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Section Abstract Introduction Methods Results Discussion Conflict of Interest Acknowledgment References

Basic Medical Research


Antisperm antibodies disrupt plasma membrane integrity and inhibit tyrosine phosphorylation in human spermatozoa

Dwi A. Pujianto,1 Hajizah,2 Indra G. Mansur,1 Amarudin1



pISSN: 0853-1773 • eISSN: 2252-8083

https://doi.org/10.13181/mji.v27i1.1429 Med J Indones. 2018;27:3–11


Received: April 17, 2017

Accepted: December 14, 2017


Author affiliation:

1 Department of Biology, Faculty of Medicine, Universitas Indonesia, Jakarta, Indonesia

2 Master Program for Biomedical Sciences, Faculty of Medicine, Universitas Indonesia, Jakarta, Indonesia


Corresponding author:

Dwi A. Pujianto

E-mail: dwi.ari@ui.ac.id




The etiology of unexplained infertility has not been fully understood. This study aimed to determine the effect of antisperm antibody (ASA) from infertile women on viability, motility, plasma membrane integrity, and status of tyrosine phosphorylation in the human spermatozoa.



An experimental in vitro study was conducted at the Department of Biology, Faculty of Medicine, Universitas Indonesia from February to November 2014. Spermatozoa from normal fertile donors was incubated with serum containing ASA from infertile women at several dilutions (1/1000, 1/100, 1/10, and without dilution) for 1 and 2 hours. The plasma membrane integrity was assessed with hypoosmotic swelling (HOS) test, whereas the status of tyrosine phosphorylation was analyzed using Western immunoblotting and immunocytochemistry.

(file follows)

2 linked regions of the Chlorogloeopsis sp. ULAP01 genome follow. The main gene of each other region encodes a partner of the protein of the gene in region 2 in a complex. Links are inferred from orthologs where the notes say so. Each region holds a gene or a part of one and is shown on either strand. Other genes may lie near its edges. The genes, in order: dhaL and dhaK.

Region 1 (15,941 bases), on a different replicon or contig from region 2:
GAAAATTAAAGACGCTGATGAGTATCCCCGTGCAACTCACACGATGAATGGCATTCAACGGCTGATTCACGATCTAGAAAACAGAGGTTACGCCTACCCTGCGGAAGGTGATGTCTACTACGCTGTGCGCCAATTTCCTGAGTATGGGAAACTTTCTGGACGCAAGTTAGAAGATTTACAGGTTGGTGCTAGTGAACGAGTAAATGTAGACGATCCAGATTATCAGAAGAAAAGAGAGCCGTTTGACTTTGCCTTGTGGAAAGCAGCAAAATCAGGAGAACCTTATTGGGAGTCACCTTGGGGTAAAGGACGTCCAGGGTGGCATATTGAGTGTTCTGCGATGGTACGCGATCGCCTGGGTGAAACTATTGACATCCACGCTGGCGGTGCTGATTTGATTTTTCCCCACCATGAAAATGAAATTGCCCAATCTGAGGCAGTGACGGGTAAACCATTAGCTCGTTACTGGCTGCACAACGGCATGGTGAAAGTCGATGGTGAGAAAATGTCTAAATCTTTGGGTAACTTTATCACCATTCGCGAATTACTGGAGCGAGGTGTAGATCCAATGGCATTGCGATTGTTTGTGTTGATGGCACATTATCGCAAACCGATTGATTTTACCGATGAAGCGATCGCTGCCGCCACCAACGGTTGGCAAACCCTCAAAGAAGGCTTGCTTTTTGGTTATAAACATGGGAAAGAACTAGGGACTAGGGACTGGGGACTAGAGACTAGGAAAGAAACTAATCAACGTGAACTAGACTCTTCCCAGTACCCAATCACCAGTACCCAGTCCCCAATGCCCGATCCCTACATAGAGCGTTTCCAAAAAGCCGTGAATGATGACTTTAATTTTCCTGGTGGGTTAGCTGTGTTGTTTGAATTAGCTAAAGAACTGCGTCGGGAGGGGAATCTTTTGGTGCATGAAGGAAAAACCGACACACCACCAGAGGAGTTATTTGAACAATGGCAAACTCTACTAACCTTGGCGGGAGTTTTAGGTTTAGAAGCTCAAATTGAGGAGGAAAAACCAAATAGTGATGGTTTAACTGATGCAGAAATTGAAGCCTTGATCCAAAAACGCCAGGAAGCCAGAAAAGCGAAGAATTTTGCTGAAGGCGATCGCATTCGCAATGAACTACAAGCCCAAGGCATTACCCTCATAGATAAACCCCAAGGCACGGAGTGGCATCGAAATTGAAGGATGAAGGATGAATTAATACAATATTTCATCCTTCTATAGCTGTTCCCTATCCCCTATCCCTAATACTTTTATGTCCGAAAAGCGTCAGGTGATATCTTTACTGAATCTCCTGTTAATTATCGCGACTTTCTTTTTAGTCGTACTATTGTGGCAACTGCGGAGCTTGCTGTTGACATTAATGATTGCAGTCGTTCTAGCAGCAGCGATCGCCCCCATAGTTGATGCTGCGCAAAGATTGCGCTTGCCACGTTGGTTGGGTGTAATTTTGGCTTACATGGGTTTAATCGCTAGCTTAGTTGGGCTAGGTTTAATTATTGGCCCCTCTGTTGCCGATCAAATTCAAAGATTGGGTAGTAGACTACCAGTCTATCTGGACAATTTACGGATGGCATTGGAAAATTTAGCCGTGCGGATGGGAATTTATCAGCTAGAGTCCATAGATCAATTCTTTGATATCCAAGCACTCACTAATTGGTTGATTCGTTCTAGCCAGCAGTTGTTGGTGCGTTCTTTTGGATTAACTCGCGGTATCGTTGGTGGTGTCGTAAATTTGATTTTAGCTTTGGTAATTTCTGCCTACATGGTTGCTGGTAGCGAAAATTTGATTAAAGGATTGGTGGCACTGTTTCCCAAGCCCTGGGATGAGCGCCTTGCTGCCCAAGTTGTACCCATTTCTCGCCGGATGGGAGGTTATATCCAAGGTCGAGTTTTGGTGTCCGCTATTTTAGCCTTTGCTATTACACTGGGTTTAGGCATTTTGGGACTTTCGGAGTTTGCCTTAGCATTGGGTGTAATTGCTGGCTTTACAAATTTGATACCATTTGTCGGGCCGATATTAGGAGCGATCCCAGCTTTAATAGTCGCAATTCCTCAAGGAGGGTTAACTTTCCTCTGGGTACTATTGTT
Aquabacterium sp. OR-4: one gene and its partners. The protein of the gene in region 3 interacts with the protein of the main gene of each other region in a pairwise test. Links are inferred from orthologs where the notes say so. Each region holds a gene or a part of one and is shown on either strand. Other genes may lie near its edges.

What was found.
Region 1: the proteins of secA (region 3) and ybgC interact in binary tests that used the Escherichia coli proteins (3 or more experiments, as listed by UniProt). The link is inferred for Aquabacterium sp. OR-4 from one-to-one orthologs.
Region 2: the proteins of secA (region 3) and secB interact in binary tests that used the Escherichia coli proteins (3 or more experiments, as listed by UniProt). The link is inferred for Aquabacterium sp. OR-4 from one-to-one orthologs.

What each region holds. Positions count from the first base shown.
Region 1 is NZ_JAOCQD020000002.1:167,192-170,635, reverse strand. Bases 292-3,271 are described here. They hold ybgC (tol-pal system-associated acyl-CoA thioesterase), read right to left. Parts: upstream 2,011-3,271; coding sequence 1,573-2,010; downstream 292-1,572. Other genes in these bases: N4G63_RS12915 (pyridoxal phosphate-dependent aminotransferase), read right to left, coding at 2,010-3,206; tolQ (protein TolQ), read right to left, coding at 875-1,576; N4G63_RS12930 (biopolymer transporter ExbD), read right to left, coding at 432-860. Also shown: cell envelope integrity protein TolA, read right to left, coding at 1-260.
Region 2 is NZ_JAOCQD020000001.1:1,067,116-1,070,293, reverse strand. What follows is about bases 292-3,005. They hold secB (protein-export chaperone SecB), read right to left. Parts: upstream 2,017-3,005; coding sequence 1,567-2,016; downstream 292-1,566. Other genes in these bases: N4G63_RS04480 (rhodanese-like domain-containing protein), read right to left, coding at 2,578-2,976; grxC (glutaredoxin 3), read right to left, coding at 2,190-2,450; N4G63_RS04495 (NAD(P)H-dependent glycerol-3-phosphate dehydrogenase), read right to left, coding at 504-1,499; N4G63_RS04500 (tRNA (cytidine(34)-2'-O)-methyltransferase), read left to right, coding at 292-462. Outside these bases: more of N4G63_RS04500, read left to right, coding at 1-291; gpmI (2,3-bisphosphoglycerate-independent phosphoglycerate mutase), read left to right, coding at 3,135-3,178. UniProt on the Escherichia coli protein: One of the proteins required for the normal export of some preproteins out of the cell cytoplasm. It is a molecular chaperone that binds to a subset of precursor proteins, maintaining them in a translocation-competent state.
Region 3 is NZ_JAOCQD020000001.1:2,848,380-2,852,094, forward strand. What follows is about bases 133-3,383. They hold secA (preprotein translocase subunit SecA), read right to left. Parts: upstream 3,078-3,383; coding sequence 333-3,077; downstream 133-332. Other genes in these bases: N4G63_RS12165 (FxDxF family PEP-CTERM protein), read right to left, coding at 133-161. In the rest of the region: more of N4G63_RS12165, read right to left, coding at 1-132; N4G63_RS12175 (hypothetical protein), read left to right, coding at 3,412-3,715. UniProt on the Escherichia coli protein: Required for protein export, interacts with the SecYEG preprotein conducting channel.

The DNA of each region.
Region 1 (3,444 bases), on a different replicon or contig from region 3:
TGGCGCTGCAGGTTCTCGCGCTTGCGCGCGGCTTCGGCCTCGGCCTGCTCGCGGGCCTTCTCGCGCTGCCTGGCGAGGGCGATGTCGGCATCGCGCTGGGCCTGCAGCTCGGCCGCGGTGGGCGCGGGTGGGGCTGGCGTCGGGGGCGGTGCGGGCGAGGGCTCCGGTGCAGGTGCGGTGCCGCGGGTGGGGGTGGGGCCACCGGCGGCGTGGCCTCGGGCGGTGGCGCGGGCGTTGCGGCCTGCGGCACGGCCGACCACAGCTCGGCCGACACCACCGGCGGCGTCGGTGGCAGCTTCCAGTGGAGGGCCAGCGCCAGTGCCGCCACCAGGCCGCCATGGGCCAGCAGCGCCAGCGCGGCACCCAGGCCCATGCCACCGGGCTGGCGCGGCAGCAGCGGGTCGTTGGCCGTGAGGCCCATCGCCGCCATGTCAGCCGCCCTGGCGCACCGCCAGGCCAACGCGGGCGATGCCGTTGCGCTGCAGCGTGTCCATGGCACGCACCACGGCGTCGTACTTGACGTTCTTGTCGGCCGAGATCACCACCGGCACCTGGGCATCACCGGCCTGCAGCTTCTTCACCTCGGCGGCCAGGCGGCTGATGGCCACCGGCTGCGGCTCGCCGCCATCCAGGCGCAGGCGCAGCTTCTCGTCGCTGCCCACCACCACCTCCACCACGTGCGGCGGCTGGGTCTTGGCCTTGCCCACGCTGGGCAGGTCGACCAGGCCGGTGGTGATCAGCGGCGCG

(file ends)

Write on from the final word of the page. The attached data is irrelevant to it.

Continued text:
After 1 hour incubation time, ASA caused a decrease in sperm viability, motility, plasma membrane integrity, and inhibit sperm tyrosine phosphorylation. ASA caused a decrease in viability, motility, sperm plasma membrane integrity, and tyrosine phosphorylation of sperm after 1 hour incubation time.



ASA from infertile women reduced the sperm viability, motility, plasma membrane integrity, and capacitation in dose and time dependent manner



antisperm antibody, plasma membrane integrity, tyrosine phosphorylation



Spermatozoa are cells that possess little cytoplasm and organelles. To be able to fertilize oocytes, sperm should have normal shapes and move progressively. After being ejaculated, mammalian sperm do not have full capability to fertilize the oocyte. They need to undergo a series of physiological and biochemical changes that render capability to penetrate the oocyte. These changes are collectively called capacitation. Capacitation causes spermatozoa to get hyperactive motility, interact with zona pellucida (ZP), and undergo acrosome reaction to fuse with plasma membrane of the oocytes.1 Antisperm antibodies (ASA) present in blood serum, seminal plasma, and female reproductive tract have long been suspected interfering sperm function.2 A recent proteomic analysis showed that certain sperm proteins are capable of inducing antisperm antibodies3 that interfere sperm function including inhibition of motility, viability,4 and acrosome reaction,2,5 block the interaction of sperm with oocytes (fertilization) at a specific stage,6 and cause low sperm binding to the oocyte.7